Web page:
The race to succeed Thomas Menino as mayor is getting underway in a Boston that is steadily banishing most of the demons of its 20th-century history. The curse of the Bambino is over. Whitey Bulger is on trial. And Menino’s genuine commitment to inclusion has taken many of the ethnic and racial antagonisms of the 1970s off the table. Suddenly, a city that lost population for decades after World War II is growing faster than the state as a whole. In this hopeful new environment, even a gruesome terrorist attack on the Boston Marathon, one of the city’s signature public events, ended up unifying rather than dividing the populace.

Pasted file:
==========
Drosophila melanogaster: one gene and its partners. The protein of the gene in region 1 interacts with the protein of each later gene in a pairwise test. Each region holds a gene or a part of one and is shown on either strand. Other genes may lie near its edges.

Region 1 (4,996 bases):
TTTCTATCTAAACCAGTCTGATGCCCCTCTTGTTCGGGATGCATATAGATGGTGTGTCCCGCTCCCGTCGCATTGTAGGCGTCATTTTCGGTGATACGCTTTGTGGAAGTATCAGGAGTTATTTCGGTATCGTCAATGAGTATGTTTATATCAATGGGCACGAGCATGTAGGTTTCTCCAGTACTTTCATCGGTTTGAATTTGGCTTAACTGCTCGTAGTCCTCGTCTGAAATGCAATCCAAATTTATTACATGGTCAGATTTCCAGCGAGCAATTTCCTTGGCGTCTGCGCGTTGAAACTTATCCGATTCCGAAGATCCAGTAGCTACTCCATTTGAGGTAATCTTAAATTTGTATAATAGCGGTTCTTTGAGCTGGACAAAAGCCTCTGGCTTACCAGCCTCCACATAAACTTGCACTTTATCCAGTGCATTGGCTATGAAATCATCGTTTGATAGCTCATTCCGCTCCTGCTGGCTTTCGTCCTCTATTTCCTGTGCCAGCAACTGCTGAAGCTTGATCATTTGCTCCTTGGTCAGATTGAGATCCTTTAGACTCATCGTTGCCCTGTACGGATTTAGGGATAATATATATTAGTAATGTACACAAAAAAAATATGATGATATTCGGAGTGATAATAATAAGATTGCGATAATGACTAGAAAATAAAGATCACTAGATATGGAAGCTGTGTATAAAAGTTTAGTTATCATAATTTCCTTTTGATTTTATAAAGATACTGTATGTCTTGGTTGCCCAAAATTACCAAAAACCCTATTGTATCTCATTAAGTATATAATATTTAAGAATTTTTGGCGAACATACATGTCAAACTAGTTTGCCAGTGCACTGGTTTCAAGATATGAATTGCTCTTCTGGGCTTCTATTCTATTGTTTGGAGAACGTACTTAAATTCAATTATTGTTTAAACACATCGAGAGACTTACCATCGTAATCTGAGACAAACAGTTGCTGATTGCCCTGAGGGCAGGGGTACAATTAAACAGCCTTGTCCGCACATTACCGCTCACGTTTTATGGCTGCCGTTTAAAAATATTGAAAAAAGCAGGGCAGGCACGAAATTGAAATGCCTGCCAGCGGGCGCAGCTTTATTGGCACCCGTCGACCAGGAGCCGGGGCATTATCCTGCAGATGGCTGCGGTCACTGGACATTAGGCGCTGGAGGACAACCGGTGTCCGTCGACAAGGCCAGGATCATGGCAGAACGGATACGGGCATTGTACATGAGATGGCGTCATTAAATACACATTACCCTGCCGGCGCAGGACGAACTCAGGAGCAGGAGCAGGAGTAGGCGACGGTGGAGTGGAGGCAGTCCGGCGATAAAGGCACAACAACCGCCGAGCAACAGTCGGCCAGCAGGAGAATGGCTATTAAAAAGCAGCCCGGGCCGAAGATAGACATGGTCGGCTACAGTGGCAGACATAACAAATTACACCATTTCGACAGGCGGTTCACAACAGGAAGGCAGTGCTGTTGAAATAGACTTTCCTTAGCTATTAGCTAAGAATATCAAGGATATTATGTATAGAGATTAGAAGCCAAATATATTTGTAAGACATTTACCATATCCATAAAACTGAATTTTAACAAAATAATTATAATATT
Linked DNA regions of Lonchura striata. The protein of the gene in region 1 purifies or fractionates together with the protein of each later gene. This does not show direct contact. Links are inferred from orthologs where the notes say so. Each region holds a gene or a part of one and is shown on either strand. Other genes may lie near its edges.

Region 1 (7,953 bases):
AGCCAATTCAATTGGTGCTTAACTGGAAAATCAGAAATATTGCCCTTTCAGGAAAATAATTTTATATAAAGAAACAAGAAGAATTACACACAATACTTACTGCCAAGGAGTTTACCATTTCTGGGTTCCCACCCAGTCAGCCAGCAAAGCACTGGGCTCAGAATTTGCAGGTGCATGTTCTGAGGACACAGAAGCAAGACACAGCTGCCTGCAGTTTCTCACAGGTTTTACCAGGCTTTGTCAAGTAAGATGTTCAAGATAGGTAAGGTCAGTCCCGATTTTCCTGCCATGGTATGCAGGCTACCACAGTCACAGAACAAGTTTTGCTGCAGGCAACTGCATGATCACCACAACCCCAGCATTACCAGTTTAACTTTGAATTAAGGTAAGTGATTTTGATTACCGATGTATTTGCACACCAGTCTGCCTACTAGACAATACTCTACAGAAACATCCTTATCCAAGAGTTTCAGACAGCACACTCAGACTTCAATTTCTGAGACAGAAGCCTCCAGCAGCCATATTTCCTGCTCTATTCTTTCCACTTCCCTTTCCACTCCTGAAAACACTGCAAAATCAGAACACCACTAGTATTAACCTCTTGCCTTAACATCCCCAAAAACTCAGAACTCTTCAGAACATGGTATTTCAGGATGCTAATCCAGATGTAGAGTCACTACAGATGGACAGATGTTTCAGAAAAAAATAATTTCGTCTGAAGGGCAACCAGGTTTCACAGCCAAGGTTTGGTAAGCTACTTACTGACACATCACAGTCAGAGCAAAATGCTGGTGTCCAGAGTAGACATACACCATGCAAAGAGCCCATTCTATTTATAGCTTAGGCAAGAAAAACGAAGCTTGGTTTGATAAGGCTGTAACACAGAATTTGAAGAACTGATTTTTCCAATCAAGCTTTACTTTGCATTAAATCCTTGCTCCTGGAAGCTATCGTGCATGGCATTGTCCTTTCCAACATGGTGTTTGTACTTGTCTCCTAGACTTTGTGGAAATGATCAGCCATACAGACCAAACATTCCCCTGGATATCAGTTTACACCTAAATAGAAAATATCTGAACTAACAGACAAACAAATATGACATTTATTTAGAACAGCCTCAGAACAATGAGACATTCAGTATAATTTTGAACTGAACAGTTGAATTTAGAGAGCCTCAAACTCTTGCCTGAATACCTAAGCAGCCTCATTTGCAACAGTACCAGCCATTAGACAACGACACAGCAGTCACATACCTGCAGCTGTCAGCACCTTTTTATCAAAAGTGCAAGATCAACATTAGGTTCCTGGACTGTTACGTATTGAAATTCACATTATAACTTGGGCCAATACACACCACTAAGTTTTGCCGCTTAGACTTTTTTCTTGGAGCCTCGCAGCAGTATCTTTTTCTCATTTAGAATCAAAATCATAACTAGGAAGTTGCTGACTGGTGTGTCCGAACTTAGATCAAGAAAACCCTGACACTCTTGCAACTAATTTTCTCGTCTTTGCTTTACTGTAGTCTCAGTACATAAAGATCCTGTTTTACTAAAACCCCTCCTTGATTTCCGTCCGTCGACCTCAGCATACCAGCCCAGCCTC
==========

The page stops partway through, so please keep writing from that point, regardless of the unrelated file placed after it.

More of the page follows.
The candidates seeking to lead today’s Boston ought to acknowledge how much it differs from the city that Menino inherited in 1993. Each owes the voters an account of how he or she would open Boston up to the challenges and possibilities of this next stage in the city’s history — and let go of the baggage of the last one.